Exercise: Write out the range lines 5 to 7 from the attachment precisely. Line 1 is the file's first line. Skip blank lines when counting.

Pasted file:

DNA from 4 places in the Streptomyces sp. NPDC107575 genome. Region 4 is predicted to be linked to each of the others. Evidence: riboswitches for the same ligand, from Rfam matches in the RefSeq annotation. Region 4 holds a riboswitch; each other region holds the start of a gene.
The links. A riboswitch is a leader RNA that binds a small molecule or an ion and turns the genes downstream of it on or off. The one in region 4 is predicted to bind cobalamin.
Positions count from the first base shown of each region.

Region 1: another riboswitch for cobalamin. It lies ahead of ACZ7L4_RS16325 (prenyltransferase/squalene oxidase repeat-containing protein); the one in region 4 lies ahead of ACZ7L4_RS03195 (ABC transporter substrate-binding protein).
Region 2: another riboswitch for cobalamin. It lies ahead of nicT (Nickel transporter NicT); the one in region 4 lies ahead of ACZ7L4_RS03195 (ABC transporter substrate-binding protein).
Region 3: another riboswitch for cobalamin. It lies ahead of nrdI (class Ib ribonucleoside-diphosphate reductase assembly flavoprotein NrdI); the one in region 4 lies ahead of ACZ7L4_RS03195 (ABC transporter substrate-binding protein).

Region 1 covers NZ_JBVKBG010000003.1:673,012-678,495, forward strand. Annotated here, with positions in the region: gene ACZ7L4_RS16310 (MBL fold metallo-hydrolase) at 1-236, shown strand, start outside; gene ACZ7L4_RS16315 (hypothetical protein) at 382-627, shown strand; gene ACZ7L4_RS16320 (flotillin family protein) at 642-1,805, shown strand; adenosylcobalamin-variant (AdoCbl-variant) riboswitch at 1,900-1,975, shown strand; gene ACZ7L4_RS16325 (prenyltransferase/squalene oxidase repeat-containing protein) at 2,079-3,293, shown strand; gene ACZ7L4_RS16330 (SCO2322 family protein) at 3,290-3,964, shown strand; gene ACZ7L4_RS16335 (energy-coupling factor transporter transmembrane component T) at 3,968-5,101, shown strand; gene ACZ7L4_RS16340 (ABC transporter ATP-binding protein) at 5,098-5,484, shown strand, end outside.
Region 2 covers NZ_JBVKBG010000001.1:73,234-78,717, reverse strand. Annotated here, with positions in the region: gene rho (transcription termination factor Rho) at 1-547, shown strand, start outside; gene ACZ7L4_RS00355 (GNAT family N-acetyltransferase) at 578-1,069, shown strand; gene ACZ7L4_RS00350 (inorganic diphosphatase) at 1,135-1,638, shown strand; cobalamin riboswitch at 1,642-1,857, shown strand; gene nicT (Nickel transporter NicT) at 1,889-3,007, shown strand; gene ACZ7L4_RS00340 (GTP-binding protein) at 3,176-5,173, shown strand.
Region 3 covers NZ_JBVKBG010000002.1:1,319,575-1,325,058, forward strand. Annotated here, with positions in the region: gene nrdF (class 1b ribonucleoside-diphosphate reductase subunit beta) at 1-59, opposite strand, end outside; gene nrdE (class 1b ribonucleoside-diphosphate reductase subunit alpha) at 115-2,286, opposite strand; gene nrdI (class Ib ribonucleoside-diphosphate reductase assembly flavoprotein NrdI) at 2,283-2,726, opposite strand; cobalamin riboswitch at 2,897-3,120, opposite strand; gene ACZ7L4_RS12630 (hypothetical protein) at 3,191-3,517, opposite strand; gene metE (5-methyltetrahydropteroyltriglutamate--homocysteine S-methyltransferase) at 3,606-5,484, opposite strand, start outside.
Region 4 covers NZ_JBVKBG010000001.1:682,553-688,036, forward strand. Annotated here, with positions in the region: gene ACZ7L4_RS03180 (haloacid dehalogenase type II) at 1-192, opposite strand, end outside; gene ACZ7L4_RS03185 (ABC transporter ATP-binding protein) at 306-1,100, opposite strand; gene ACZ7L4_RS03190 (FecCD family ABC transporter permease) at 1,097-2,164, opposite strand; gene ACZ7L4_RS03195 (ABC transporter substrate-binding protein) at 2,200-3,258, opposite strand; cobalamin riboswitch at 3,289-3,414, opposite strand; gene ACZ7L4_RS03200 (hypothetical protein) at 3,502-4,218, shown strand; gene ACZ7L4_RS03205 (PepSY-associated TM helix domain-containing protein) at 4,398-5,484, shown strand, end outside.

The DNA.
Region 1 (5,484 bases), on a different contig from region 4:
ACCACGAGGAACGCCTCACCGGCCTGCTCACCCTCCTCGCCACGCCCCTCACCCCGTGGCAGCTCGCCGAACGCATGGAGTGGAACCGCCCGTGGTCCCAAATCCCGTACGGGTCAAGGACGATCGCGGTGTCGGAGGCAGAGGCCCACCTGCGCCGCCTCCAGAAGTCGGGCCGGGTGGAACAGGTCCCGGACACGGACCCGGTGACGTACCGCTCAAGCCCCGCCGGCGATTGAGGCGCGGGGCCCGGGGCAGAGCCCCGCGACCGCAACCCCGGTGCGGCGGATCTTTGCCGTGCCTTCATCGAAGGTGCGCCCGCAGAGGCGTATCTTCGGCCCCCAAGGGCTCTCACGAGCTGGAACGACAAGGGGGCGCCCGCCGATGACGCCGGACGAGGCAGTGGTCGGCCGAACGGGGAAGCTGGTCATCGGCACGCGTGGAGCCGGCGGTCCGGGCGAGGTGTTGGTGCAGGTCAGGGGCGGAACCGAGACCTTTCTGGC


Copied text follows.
Region 2: another riboswitch for cobalamin. It lies ahead of nicT (Nickel transporter NicT); the one in region 4 lies ahead of ACZ7L4_RS03195 (ABC transporter substrate-binding protein).
Region 3: another riboswitch for cobalamin. It lies ahead of nrdI (class Ib ribonucleoside-diphosphate reductase assembly flavoprotein NrdI); the one in region 4 lies ahead of ACZ7L4_RS03195 (ABC transporter substrate-binding protein).

Region 1 covers NZ_JBVKBG010000003.1:673,012-678,495, forward strand. Annotated here, with positions in the region: gene ACZ7L4_RS16310 (MBL fold metallo-hydrolase) at 1-236, shown strand, start outside; gene ACZ7L4_RS16315 (hypothetical protein) at 382-627, shown strand; gene ACZ7L4_RS16320 (flotillin family protein) at 642-1,805, shown strand; adenosylcobalamin-variant (AdoCbl-variant) riboswitch at 1,900-1,975, shown strand; gene ACZ7L4_RS16325 (prenyltransferase/squalene oxidase repeat-containing protein) at 2,079-3,293, shown strand; gene ACZ7L4_RS16330 (SCO2322 family protein) at 3,290-3,964, shown strand; gene ACZ7L4_RS16335 (energy-coupling factor transporter transmembrane component T) at 3,968-5,101, shown strand; gene ACZ7L4_RS16340 (ABC transporter ATP-binding protein) at 5,098-5,484, shown strand, end outside.